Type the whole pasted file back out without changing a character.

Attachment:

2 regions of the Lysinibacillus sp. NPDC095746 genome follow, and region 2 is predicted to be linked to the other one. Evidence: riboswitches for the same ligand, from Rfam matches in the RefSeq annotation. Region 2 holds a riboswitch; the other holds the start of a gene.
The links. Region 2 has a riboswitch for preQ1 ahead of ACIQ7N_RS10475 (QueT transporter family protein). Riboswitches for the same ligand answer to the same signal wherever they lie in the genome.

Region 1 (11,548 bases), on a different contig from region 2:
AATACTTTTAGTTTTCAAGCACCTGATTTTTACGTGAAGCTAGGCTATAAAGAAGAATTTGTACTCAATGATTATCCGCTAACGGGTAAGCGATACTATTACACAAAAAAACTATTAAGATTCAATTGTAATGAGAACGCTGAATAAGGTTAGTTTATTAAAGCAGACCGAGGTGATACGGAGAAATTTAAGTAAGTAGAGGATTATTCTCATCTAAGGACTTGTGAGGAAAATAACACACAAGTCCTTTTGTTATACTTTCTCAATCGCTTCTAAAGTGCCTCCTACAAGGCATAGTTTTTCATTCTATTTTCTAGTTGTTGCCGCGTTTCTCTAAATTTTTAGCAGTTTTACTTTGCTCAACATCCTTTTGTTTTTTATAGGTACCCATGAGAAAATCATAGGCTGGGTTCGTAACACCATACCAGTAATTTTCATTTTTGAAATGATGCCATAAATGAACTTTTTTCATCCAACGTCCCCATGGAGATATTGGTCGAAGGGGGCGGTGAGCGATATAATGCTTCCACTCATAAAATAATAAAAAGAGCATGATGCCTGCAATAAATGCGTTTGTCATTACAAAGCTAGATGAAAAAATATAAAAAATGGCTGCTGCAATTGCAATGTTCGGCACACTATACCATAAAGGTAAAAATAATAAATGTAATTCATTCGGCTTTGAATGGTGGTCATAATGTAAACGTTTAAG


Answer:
2 regions of the Lysinibacillus sp. NPDC095746 genome follow, and region 2 is predicted to be linked to the other one. Evidence: riboswitches for the same ligand, from Rfam matches in the RefSeq annotation. Region 2 holds a riboswitch; the other holds the start of a gene.
The links. Region 2 has a riboswitch for preQ1 ahead of ACIQ7N_RS10475 (QueT transporter family protein). Riboswitches for the same ligand answer to the same signal wherever they lie in the genome.

Region 1 (11,548 bases), on a different contig from region 2:
AATACTTTTAGTTTTCAAGCACCTGATTTTTACGTGAAGCTAGGCTATAAAGAAGAATTTGTACTCAATGATTATCCGCTAACGGGTAAGCGATACTATTACACAAAAAAACTATTAAGATTCAATTGTAATGAGAACGCTGAATAAGGTTAGTTTATTAAAGCAGACCGAGGTGATACGGAGAAATTTAAGTAAGTAGAGGATTATTCTCATCTAAGGACTTGTGAGGAAAATAACACACAAGTCCTTTTGTTATACTTTCTCAATCGCTTCTAAAGTGCCTCCTACAAGGCATAGTTTTTCATTCTATTTTCTAGTTGTTGCCGCGTTTCTCTAAATTTTTAGCAGTTTTACTTTGCTCAACATCCTTTTGTTTTTTATAGGTACCCATGAGAAAATCATAGGCTGGGTTCGTAACACCATACCAGTAATTTTCATTTTTGAAATGATGCCATAAATGAACTTTTTTCATCCAACGTCCCCATGGAGATATTGGTCGAAGGGGGCGGTGAGCGATATAATGCTTCCACTCATAAAATAATAAAAAGAGCATGATGCCTGCAATAAATGCGTTTGTCATTACAAAGCTAGATGAAAAAATATAAAAAATGGCTGCTGCAATTGCAATGTTCGGCACACTATACCATAAAGGTAAAAATAATAAATGTAATTCATTCGGCTTTGAATGGTGGTCATAATGTAAACGTTTAAG